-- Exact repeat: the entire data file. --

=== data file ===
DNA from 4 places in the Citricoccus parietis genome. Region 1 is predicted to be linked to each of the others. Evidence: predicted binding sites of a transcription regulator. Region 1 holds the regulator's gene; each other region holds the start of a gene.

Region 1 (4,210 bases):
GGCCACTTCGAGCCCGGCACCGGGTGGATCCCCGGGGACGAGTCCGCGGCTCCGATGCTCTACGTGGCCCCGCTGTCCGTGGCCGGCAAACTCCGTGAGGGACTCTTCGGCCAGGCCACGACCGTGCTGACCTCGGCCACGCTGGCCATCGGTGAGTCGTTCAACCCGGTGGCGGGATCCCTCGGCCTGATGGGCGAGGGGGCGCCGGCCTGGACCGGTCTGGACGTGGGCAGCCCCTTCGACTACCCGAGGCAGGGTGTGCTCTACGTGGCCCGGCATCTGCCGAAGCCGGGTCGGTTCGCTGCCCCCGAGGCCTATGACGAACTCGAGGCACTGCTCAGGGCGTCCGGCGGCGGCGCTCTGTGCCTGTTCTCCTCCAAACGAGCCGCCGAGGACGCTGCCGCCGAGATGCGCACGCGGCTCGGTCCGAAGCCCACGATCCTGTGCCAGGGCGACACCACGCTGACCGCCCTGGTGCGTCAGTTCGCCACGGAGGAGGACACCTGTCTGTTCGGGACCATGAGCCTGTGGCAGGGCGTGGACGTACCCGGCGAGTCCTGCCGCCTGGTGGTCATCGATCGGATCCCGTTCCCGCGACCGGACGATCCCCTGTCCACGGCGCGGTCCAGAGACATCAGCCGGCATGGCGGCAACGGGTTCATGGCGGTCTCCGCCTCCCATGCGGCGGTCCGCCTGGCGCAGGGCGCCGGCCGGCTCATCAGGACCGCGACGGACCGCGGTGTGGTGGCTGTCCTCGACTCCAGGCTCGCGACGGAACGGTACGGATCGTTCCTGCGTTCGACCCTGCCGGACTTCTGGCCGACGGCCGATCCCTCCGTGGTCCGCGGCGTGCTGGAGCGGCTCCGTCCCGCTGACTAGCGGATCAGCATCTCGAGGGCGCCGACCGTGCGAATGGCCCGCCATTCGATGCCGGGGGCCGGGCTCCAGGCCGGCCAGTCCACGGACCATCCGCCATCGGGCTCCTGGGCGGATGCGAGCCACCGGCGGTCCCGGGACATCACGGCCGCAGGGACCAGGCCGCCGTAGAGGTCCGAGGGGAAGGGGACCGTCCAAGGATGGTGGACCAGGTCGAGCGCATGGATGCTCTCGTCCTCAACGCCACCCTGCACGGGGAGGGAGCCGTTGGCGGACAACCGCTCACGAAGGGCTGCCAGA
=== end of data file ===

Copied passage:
DNA from 4 places in the Citricoccus parietis genome. Region 1 is predicted to be linked to each of the others. Evidence: predicted binding sites of a transcription regulator. Region 1 holds the regulator's gene; each other region holds the start of a gene.

Region 1 (4,210 bases):
GGCCACTTCGAGCCCGGCACCGGGTGGATCCCCGGGGACGAGTCCGCGGCTCCGATGCTCTACGTGGCCCCGCTGTCCGTGGCCGGCAAACTCCGTGAGGGACTCTTCGGCCAGGCCACGACCGTGCTGACCTCGGCCACGCTGGCCATCGGTGAGTCGTTCAACCCGGTGGCGGGATCCCTCGGCCTGATGGGCGAGGGGGCGCCGGCCTGGACCGGTCTGGACGTGGGCAGCCCCTTCGACTACCCGAGGCAGGGTGTGCTCTACGTGGCCCGGCATCTGCCGAAGCCGGGTCGGTTCGCTGCCCCCGAGGCCTATGACGAACTCGAGGCACTGCTCAGGGCGTCCGGCGGCGGCGCTCTGTGCCTGTTCTCCTCCAAACGAGCCGCCGAGGACGCTGCCGCCGAGATGCGCACGCGGCTCGGTCCGAAGCCCACGATCCTGTGCCAGGGCGACACCACGCTGACCGCCCTGGTGCGTCAGTTCGCCACGGAGGAGGACACCTGTCTGTTCGGGACCATGAGCCTGTGGCAGGGCGTGGACGTACCCGGCGAGTCCTGCCGCCTGGTGGTCATCGATCGGATCCCGTTCCCGCGACCGGACGATCCCCTGTCCACGGCGCGGTCCAGAGACATCAGCCGGCATGGCGGCAACGGGTTCATGGCGGTCTCCGCCTCCCATGCGGCGGTCCGCCTGGCGCAGGGCGCCGGCCGGCTCATCAGGACCGCGACGGACCGCGGTGTGGTGGCTGTCCTCGACTCCAGGCTCGCGACGGAACGGTACGGATCGTTCCTGCGTTCGACCCTGCCGGACTTCTGGCCGACGGCCGATCCCTCCGTGGTCCGCGGCGTGCTGGAGCGGCTCCGTCCCGCTGACTAGCGGATCAGCATCTCGAGGGCGCCGACCGTGCGAATGGCCCGCCATTCGATGCCGGGGGCCGGGCTCCAGGCCGGCCAGTCCACGGACCATCCGCCATCGGGCTCCTGGGCGGATGCGAGCCACCGGCGGTCCCGGGACATCACGGCCGCAGGGACCAGGCCGCCGTAGAGGTCCGAGGGGAAGGGGACCGTCCAAGGATGGTGGACCAGGTCGAGCGCATGGATGCTCTCGTCCTCAACGCCACCCTGCACGGGGAGGGAGCCGTTGGCGGACAACCGCTCACGAAGGGCTGCCAGA